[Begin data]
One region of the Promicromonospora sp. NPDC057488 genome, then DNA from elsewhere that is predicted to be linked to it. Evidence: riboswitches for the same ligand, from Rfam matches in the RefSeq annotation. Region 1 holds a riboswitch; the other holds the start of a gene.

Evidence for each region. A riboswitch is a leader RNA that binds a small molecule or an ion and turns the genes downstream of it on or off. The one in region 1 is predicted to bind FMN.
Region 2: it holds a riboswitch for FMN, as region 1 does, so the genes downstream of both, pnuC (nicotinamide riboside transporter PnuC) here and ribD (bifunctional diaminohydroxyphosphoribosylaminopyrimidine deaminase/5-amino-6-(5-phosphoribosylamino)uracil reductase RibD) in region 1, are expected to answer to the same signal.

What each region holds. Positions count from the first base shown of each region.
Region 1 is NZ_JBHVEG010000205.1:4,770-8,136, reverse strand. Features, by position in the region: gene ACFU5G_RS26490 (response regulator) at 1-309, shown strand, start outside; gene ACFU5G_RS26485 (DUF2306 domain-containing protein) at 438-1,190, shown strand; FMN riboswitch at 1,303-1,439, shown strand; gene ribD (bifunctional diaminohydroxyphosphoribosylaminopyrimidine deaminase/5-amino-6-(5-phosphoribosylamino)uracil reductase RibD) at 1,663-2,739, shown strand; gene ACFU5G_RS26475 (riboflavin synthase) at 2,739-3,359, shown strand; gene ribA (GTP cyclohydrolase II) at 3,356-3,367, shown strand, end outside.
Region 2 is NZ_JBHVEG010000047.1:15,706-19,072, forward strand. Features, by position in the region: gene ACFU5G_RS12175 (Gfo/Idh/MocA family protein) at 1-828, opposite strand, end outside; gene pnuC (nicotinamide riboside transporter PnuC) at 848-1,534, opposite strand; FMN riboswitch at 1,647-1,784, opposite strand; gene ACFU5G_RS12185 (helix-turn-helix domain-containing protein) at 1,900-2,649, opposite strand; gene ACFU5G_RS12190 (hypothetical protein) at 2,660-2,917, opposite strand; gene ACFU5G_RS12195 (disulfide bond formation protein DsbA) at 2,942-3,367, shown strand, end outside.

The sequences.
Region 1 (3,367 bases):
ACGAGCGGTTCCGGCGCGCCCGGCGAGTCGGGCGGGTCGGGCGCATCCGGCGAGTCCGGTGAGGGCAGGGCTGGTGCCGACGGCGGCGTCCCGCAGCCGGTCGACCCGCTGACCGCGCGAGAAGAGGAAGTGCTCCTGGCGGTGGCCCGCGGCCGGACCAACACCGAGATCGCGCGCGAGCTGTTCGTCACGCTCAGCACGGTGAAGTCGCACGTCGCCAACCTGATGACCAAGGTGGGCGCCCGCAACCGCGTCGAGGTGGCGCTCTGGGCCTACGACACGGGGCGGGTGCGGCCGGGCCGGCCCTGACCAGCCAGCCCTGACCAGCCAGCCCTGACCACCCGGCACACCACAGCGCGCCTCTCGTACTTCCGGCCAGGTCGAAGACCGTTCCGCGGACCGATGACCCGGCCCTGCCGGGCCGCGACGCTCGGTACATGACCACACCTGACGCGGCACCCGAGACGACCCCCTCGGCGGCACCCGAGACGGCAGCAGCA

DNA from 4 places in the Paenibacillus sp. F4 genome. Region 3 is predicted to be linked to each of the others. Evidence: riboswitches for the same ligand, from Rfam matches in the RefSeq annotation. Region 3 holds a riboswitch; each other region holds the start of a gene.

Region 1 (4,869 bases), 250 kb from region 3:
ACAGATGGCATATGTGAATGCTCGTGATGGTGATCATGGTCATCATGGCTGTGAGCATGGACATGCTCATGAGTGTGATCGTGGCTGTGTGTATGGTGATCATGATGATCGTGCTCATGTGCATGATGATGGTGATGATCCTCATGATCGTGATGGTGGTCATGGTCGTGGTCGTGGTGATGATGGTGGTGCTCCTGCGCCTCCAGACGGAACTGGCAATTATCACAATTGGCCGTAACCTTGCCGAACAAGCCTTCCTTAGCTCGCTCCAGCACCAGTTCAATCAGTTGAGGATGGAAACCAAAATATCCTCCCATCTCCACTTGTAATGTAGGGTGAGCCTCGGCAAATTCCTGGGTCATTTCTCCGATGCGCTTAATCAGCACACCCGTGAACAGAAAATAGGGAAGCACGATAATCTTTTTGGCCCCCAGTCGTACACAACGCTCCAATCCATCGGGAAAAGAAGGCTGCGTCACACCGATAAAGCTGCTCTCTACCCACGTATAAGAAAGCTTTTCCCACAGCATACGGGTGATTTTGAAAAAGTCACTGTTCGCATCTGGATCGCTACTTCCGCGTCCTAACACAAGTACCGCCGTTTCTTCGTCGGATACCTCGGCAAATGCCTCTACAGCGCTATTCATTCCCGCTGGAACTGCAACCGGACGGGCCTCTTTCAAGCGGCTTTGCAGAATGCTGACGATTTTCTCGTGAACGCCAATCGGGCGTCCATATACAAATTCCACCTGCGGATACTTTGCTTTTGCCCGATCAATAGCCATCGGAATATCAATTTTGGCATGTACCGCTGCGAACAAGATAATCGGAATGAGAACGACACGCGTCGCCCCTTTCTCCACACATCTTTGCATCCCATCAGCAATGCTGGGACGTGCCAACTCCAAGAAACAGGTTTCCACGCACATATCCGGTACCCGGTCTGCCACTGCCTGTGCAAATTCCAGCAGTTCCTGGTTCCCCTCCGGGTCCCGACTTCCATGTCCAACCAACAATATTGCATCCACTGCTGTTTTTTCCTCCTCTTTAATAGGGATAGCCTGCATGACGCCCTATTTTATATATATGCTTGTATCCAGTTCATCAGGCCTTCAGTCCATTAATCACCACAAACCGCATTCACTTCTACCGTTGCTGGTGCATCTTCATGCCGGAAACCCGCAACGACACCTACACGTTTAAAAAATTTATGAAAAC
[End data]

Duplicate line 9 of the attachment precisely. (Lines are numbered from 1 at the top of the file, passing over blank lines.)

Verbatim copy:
ACGAGCGGTTCCGGCGCGCCCGGCGAGTCGGGCGGGTCGGGCGCATCCGGCGAGTCCGGTGAGGGCAGGGCTGGTGCCGACGGCGGCGTCCCGCAGCCGGTCGACCCGCTGACCGCGCGAGAAGAGGAAGTGCTCCTGGCGGTGGCCCGCGGCCGGACCAACACCGAGATCGCGCGCGAGCTGTTCGTCACGCTCAGCACGGTGAAGTCGCACGTCGCCAACCTGATGACCAAGGTGGGCGCCCGCAACCGCGTCGAGGTGGCGCTCTGGGCCTACGACACGGGGCGGGTGCGGCCGGGCCGGCCCTGACCAGCCAGCCCTGACCAGCCAGCCCTGACCACCCGGCACACCACAGCGCGCCTCTCGTACTTCCGGCCAGGTCGAAGACCGTTCCGCGGACCGATGACCCGGCCCTGCCGGGCCGCGACGCTCGGTACATGACCACACCTGACGCGGCACCCGAGACGACCCCCTCGGCGGCACCCGAGACGGCAGCAGCA